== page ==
There is a long list of dangerous encounters and acts of police brutality that layers itself in and around the United States of America. We are losing brothers, sisters, and valuable members of our crumbling nation. The louder we scream in protest for change, the more we are muzzled.

I cannot watch many of the videos that have circulated, leaving us with the vivid details of some of these acts, but I can read about them. I feel a sense of incredible loss when I do.

We depend on a system that claims to act upon evidence presented and provide a favorable outcome. One that is justified. One that states those responsible for these heinous crimes will be dealt with accordingly. However, the system is beyond broken.

Justice is a concept of moral rightness based ethics, rationality, law, natural law, religion, equity and fairness, as well as the administration of the law, taking into account the inalienable and inborn rights of all human beings and citizens, the right of all people and individuals to equal protection before the law . . . — ScienceDaily

For generations, there has been no justice for Black people and people of color. 2020 will be over in four months, and the United States of America is dealing with the same issues that quelled the love for our nation back in the 1950s-1960s. We are struggling to have our voices heard. We are fighting a forever-fight and we are growing tired.

This is the same fight and we’re outnumbered.

I think of everyday occurrences, events that my brothers take part in and I start my prayer with, “Dear God: cloak them in your love. Please keep them safe in their coming and going and let them find their way home when their day is done.”

I know they’re aware their sister has been praying for them since their births, but now I pray because it feels like there is nothing more to do. We march. We organize peacefully. We shout. We speak eloquently. We fight harder. And to no avail.

We are struggling to have our voices heard. We are fighting a forever-fight and we are growing tired.

This all feels like some god-awful dream that plays on a loop, and no matter how hard I try to break free from it, I’m shackled with nowhere else to go. I am being forced to watch the demise of my people and made to fear for the Black men and women in my life.

I want to believe their lives matter just as much.

I have to. Deep down, I know there’s a priceless value to human life. I want to feel like my brothers’ lives matter just as much as their white counterparts. I want to believe that when they set out on a journey around their neighborhoods for whatever reason, they too, will get a chance to go back home . . . alive and unharmed.

Given the history of various police forces across this nation since their inception, I fear more for my brothers’ lives than the actual protection of them, and that should not be.

How many more will America maim? How many more will we see hanged from trees by the hands of their evildoers, then labeled as suicide? How many more cases will the courts treat as meaningless, pulling their weight for the killers vs. the victims? Will we ever have justice?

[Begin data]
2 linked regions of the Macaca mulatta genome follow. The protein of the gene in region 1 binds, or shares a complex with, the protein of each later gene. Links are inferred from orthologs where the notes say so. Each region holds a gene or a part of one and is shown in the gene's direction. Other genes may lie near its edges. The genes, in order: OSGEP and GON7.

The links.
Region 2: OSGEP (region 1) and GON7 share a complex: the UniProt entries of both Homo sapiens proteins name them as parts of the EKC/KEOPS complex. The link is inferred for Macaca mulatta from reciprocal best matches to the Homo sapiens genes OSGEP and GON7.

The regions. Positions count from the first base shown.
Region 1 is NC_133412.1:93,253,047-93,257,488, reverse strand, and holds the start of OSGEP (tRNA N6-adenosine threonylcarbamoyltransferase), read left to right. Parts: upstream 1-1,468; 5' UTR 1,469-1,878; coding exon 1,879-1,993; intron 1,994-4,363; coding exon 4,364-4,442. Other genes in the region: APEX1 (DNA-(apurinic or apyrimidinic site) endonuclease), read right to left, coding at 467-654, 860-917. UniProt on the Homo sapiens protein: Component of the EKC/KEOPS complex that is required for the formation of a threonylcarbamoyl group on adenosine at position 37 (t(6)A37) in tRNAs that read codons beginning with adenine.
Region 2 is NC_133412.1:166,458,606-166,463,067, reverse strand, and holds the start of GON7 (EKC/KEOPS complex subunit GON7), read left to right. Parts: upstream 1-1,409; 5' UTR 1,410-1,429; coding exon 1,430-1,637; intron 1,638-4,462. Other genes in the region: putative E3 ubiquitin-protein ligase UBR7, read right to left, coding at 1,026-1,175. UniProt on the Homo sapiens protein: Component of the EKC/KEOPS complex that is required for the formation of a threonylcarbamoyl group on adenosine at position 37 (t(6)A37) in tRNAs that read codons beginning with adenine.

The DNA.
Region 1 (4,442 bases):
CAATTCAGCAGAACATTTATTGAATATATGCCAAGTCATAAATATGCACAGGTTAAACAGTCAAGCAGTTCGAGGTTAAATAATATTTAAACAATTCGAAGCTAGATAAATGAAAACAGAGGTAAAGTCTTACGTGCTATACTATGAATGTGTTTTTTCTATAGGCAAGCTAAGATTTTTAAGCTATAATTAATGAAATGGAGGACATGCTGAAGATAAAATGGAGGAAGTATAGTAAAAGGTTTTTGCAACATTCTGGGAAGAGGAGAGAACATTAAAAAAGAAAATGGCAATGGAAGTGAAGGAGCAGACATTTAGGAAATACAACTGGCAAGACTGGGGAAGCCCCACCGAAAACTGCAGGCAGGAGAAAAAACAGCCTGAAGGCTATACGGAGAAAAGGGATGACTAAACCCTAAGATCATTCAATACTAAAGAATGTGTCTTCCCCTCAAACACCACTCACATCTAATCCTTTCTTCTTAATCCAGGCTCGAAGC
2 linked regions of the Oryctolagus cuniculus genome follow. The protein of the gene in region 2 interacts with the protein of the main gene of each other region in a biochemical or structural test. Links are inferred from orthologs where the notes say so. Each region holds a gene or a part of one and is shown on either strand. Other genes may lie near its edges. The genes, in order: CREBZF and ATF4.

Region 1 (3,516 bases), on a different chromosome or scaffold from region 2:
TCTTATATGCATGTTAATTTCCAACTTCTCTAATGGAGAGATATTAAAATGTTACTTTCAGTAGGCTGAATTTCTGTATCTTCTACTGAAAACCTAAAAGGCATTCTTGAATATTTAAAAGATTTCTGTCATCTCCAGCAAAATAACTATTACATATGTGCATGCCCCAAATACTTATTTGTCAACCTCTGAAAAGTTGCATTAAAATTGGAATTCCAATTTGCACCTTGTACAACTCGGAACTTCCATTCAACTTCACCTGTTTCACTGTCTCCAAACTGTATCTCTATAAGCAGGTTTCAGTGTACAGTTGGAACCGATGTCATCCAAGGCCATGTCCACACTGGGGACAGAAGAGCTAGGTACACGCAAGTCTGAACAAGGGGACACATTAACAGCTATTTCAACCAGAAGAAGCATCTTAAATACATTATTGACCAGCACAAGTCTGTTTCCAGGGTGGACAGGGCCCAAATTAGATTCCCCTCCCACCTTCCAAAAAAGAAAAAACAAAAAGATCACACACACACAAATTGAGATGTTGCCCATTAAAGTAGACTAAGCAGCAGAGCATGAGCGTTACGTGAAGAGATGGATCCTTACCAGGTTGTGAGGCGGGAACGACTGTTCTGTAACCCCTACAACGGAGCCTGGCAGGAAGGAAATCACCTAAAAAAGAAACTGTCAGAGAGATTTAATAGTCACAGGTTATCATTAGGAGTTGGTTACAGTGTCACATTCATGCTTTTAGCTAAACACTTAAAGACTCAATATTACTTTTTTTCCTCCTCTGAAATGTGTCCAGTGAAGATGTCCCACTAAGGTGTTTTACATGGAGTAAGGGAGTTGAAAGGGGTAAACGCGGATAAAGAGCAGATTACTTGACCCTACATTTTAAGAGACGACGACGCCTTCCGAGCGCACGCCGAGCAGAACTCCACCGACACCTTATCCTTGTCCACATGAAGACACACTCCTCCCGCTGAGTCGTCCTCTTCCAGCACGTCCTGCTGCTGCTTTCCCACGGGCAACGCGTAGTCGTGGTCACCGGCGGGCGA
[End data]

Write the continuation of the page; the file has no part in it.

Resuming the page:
I want to feel like my brothers’ lives matter just as much as their white counterparts.


There have been so many tears. So many cries for help, understanding, and for our voices to be heard and still . . . there are no impactful results of which to speak.

I hope that if ever there is an encounter soon with “the law” for any of them, they will be protected and served. That there will be no immediate or long-lasting harm. That their character is assessed and the situation for which an officer has stopped them, would not end in their deaths.

I have one plea, please let my brothers live.

Please.


Originally published in Our Human Family via Medium.

come, there is no more peace here . . .

Painting Wallpaper
Art by Steve Johnson via Unsplash

come, there is no more peace here . . .
not even if you hold your breath
and cling to the idea
that one day soon or in the
distant future, it will reappear.

it has taken leave, hoisted up its
confidence on its shoulders and
walked away with the tears of
every praying Black mother,
every aching heart of Black fathers,
and with the lips of every
Black partner.

no justice. no peace. no justice. no peace.
no peace. no peace. no peace.

if you dream it, it will be . . .
those dreams aren’t for
Black people, we can shout something
into the great beyond and as sure
as the ground is hard, every
verdict will remain one
we fight ourselves about
with the waking breaths of an

angry God who has decided He’s done
picking up the pieces and
can only watch as his children
brutally murder their brothers and sisters

what a sight that has to be for
omnisciently sore eyes.

On: The Lives of African-Americans & People of Color

Photo by Ezekixl Akinnewu via Pexels

You don’t understand the anger b/c you are not the target. Your life isn’t on the line every time you come in contact with those purposed to “protect” & “serve”. Don’t question our anger. It’s warranted & has been bottled up for eons. An explosion of epic proportions is brewing.

Stand with us or sit down.